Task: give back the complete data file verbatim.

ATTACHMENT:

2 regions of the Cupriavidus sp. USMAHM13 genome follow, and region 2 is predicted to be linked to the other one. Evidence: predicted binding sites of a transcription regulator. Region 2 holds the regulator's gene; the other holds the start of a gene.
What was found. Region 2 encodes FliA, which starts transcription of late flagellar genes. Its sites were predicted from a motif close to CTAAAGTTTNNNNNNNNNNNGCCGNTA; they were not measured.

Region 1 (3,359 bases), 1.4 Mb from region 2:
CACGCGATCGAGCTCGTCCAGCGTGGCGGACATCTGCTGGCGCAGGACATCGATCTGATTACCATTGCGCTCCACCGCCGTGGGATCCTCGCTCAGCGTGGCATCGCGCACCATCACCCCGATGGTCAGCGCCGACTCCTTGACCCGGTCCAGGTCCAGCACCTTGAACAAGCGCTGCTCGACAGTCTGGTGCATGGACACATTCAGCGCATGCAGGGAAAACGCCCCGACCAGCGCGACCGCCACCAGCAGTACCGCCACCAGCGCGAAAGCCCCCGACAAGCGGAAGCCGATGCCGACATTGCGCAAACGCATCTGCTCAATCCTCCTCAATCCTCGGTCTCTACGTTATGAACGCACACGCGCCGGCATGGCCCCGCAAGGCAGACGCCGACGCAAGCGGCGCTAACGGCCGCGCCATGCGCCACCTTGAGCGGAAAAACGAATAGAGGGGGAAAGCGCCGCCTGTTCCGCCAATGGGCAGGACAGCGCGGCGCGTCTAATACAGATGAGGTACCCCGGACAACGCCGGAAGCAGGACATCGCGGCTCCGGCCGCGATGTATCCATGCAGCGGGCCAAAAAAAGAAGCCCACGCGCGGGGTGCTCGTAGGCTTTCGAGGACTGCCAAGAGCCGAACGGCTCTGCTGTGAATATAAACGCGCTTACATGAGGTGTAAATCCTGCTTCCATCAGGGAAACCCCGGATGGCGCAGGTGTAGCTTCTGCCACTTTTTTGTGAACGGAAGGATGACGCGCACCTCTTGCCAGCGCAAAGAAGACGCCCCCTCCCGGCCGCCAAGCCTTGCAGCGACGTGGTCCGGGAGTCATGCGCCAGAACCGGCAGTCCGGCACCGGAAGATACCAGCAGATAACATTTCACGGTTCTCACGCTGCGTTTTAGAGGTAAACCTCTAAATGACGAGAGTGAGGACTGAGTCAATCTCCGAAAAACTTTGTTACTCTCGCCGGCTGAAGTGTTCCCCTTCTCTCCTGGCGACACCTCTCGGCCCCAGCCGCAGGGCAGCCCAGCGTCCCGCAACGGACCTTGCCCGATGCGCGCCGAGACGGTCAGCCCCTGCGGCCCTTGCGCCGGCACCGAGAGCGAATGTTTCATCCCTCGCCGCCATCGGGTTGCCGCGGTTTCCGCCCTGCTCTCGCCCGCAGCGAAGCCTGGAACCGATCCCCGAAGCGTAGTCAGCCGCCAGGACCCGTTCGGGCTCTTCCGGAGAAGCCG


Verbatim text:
2 regions of the Cupriavidus sp. USMAHM13 genome follow, and region 2 is predicted to be linked to the other one. Evidence: predicted binding sites of a transcription regulator. Region 2 holds the regulator's gene; the other holds the start of a gene.
What was found. Region 2 encodes FliA, which starts transcription of late flagellar genes. Its sites were predicted from a motif close to CTAAAGTTTNNNNNNNNNNNGCCGNTA; they were not measured.

Region 1 (3,359 bases), 1.4 Mb from region 2:
CACGCGATCGAGCTCGTCCAGCGTGGCGGACATCTGCTGGCGCAGGACATCGATCTGATTACCATTGCGCTCCACCGCCGTGGGATCCTCGCTCAGCGTGGCATCGCGCACCATCACCCCGATGGTCAGCGCCGACTCCTTGACCCGGTCCAGGTCCAGCACCTTGAACAAGCGCTGCTCGACAGTCTGGTGCATGGACACATTCAGCGCATGCAGGGAAAACGCCCCGACCAGCGCGACCGCCACCAGCAGTACCGCCACCAGCGCGAAAGCCCCCGACAAGCGGAAGCCGATGCCGACATTGCGCAAACGCATCTGCTCAATCCTCCTCAATCCTCGGTCTCTACGTTATGAACGCACACGCGCCGGCATGGCCCCGCAAGGCAGACGCCGACGCAAGCGGCGCTAACGGCCGCGCCATGCGCCACCTTGAGCGGAAAAACGAATAGAGGGGGAAAGCGCCGCCTGTTCCGCCAATGGGCAGGACAGCGCGGCGCGTCTAATACAGATGAGGTACCCCGGACAACGCCGGAAGCAGGACATCGCGGCTCCGGCCGCGATGTATCCATGCAGCGGGCCAAAAAAAGAAGCCCACGCGCGGGGTGCTCGTAGGCTTTCGAGGACTGCCAAGAGCCGAACGGCTCTGCTGTGAATATAAACGCGCTTACATGAGGTGTAAATCCTGCTTCCATCAGGGAAACCCCGGATGGCGCAGGTGTAGCTTCTGCCACTTTTTTGTGAACGGAAGGATGACGCGCACCTCTTGCCAGCGCAAAGAAGACGCCCCCTCCCGGCCGCCAAGCCTTGCAGCGACGTGGTCCGGGAGTCATGCGCCAGAACCGGCAGTCCGGCACCGGAAGATACCAGCAGATAACATTTCACGGTTCTCACGCTGCGTTTTAGAGGTAAACCTCTAAATGACGAGAGTGAGGACTGAGTCAATCTCCGAAAAACTTTGTTACTCTCGCCGGCTGAAGTGTTCCCCTTCTCTCCTGGCGACACCTCTCGGCCCCAGCCGCAGGGCAGCCCAGCGTCCCGCAACGGACCTTGCCCGATGCGCGCCGAGACGGTCAGCCCCTGCGGCCCTTGCGCCGGCACCGAGAGCGAATGTTTCATCCCTCGCCGCCATCGGGTTGCCGCGGTTTCCGCCCTGCTCTCGCCCGCAGCGAAGCCTGGAACCGATCCCCGAAGCGTAGTCAGCCGCCAGGACCCGTTCGGGCTCTTCCGGAGAAGCCG